hadroclipThese recent advances by Chinese and US scientists have stimulated increasingly extensive and successful international collaboration in paleontology and geology between China and the United States. Building on the success of these collaborations, we plan to hold a workshop of the US and Chinese scientists interested in integrated multidisciplinary research on the major Critical Transitions In History Of Life. This workshop will focus on research programs that can best capitalize on particular strengths and opportunities afforded by the scientific resources (such as access to geological and fossil sites with future scientific potential), infrastructures (such as the state-of-the-art laboratory facilities, important collections) and cooperation on large-scale databases and related cyber-infrastructure (CHRONOS, Paleobiology Database,, in both the United States and China. The objective is to promote interdisciplinary research in geobiology on these critical transitions in history of Life (Stanley et al., 1997), to stimulate truly collaborative research between Chinese and US scientists, and to facilitate cooperation in field exploration, and in development and sharing of databases and cyber-infrastructure between the next generation of researchers in each country.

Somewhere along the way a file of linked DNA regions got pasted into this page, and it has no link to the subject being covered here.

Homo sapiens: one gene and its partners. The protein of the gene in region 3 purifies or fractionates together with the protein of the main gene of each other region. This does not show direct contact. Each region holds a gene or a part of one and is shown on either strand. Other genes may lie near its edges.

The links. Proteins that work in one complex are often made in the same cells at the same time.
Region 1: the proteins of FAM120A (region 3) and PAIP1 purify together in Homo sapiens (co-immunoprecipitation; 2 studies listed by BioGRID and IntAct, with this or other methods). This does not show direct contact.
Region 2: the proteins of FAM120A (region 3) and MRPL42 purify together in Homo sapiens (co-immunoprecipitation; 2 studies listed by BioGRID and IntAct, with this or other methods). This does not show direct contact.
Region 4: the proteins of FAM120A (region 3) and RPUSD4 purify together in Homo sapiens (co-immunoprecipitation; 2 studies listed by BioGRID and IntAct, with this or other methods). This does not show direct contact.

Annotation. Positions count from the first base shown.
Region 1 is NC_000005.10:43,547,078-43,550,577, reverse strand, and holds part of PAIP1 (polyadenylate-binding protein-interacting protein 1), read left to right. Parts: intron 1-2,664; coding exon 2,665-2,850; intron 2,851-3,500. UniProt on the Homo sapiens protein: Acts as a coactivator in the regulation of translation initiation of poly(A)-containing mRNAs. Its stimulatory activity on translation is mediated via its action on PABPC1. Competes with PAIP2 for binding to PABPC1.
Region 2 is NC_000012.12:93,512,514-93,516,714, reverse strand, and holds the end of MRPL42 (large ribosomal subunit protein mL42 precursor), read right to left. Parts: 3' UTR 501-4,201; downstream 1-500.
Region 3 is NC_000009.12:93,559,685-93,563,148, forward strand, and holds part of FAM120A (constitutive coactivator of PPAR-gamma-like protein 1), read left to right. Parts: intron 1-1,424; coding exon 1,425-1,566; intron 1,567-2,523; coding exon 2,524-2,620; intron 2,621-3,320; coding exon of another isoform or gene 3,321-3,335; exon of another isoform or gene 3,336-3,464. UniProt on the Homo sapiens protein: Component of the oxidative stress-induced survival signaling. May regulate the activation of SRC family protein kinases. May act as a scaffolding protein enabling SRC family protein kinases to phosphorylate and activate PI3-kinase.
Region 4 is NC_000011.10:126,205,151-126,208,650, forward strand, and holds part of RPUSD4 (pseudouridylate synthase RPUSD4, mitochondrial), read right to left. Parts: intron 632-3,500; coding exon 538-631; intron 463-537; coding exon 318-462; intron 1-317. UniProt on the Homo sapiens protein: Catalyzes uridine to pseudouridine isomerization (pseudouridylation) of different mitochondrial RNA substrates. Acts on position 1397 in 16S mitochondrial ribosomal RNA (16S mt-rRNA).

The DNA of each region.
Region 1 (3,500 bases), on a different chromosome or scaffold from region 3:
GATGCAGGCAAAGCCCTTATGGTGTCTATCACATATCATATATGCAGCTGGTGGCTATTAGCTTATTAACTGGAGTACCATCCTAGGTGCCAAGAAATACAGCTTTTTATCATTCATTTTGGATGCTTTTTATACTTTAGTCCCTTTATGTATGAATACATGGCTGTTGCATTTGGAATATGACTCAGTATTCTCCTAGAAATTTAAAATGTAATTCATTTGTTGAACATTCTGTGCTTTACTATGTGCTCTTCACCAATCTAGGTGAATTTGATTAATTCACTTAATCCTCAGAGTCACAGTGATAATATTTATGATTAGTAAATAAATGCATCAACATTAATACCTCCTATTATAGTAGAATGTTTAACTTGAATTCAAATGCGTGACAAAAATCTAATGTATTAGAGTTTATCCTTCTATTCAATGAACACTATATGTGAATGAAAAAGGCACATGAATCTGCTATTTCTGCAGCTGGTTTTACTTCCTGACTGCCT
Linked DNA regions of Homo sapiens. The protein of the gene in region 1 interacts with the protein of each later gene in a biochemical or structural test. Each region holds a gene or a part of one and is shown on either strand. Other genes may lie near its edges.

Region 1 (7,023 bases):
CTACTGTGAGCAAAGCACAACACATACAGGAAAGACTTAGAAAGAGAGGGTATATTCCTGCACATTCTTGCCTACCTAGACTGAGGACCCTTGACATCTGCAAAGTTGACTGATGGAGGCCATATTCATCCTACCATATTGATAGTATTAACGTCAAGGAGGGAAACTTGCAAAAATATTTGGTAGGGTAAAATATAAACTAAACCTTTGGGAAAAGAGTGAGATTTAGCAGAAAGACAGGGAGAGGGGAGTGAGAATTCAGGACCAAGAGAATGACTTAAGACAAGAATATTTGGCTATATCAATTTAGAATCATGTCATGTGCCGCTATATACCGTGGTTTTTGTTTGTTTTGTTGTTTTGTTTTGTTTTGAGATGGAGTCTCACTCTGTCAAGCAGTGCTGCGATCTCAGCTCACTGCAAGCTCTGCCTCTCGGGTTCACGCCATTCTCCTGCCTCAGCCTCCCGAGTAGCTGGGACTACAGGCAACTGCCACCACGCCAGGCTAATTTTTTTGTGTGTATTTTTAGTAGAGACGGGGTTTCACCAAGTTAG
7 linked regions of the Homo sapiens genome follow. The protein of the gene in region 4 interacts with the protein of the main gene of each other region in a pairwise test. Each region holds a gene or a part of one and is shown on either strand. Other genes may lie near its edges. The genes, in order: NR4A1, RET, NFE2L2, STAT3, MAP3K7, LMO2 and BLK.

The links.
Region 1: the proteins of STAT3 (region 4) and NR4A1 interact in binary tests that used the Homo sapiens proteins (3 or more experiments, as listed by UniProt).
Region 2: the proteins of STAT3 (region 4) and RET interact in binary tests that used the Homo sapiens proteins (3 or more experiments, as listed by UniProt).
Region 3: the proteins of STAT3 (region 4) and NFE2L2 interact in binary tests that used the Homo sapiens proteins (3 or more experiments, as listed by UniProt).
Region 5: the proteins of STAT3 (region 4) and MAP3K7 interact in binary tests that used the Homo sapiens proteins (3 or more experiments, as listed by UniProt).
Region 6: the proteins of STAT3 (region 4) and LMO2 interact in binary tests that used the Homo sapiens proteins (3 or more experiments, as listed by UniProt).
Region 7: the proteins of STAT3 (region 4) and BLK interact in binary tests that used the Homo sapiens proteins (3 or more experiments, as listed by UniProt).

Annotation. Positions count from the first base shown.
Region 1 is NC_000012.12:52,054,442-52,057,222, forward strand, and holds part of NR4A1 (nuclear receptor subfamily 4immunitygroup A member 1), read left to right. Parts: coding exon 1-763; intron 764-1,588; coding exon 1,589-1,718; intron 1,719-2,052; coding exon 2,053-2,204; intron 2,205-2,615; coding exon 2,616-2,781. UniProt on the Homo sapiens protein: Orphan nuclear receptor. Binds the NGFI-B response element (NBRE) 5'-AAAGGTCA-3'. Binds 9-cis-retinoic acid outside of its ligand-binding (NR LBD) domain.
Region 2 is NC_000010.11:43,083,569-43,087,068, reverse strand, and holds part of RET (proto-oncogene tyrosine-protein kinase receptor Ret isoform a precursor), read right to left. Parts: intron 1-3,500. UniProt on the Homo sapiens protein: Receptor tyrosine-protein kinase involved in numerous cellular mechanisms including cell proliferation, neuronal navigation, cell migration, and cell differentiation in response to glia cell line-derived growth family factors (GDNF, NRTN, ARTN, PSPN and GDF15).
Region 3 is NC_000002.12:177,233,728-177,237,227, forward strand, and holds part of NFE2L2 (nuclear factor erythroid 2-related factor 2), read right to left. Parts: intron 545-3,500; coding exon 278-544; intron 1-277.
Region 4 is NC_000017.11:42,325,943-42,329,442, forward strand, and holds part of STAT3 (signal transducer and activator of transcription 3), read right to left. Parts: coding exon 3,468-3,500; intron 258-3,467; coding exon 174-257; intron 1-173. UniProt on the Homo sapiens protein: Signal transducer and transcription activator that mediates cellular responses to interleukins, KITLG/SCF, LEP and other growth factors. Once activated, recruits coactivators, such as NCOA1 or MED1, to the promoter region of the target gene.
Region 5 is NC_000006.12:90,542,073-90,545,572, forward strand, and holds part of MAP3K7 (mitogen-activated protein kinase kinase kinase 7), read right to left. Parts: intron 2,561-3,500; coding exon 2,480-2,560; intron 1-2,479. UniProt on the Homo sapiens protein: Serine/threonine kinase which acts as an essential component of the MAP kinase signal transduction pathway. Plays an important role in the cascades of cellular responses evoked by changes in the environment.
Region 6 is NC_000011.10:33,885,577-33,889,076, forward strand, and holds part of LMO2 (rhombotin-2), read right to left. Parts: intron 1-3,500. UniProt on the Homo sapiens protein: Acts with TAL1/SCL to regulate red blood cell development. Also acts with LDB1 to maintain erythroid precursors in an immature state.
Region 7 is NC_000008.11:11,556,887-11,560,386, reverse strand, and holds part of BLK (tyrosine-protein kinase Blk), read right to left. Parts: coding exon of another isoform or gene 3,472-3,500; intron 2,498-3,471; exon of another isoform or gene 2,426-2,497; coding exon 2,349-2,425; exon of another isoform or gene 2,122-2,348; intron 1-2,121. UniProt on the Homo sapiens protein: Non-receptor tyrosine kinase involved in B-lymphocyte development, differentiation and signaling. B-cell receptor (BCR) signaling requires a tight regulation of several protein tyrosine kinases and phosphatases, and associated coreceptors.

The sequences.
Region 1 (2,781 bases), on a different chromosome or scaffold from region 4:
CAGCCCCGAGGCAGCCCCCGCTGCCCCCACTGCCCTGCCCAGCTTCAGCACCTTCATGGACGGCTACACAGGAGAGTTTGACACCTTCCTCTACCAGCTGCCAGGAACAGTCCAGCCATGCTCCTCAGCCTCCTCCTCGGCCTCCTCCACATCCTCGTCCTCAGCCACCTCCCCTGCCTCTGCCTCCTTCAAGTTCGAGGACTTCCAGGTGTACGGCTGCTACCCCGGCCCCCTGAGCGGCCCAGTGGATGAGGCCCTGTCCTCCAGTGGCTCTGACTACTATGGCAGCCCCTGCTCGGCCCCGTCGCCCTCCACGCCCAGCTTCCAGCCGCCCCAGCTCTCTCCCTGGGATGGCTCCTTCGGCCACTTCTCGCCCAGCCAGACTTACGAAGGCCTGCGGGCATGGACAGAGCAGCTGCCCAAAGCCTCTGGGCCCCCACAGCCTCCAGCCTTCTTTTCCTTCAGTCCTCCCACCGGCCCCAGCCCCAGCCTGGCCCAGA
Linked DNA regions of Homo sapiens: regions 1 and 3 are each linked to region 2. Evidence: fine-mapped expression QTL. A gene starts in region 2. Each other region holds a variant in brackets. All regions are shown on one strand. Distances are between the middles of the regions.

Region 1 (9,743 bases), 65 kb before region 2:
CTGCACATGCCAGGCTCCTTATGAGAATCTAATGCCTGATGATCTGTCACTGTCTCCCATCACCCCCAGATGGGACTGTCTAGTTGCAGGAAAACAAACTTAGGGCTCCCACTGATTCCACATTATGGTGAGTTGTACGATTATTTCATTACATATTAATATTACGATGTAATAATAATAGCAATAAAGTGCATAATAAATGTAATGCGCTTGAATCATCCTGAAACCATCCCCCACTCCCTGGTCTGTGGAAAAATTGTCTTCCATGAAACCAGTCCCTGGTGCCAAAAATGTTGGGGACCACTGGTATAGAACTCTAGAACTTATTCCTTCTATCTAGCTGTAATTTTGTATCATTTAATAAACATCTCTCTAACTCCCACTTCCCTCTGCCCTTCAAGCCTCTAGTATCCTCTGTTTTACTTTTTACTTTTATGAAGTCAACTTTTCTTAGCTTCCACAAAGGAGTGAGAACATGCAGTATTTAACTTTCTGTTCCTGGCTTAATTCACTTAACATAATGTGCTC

Workshop Program

The workshop is designed to allow topics of common interests to be identified and new ideas to be exchanged among US and Chinese scientists. Potential research topics include (but not limited to):

  1. To evaluate how evolutionary rates vary through these major transitions, and through geological time generally. To evaluate how evolutionary rates vary in terrestrial versus marine systems and in different clades. To evaluate how molecular clocks can be calibrated by the well-dated fossil records. 
  2. To examine the paleoecological and environmental context of major transitions, including the integration of fossil, geochemical, climatologic and other information to establish the pattern of potential interactions and eventually develop testable, process-based models. 
  3. To determine the impact of climate changes on biotic evolution and paleobiogeography; whether the major climatic events and perturbations are associated with global geochemical cycles in deep time. Major extinction events are of particular interest. 
  4. To determine whether apparent cyclical patterns in deep time are truly cyclical, and if so to establish whether they are correlated with astronomical cycles; and if the forcing cycles can be identified, then how astronomically controlled cyclostratigraphy can be integrated with other techniques to improve the temporal resolution of the geologic time.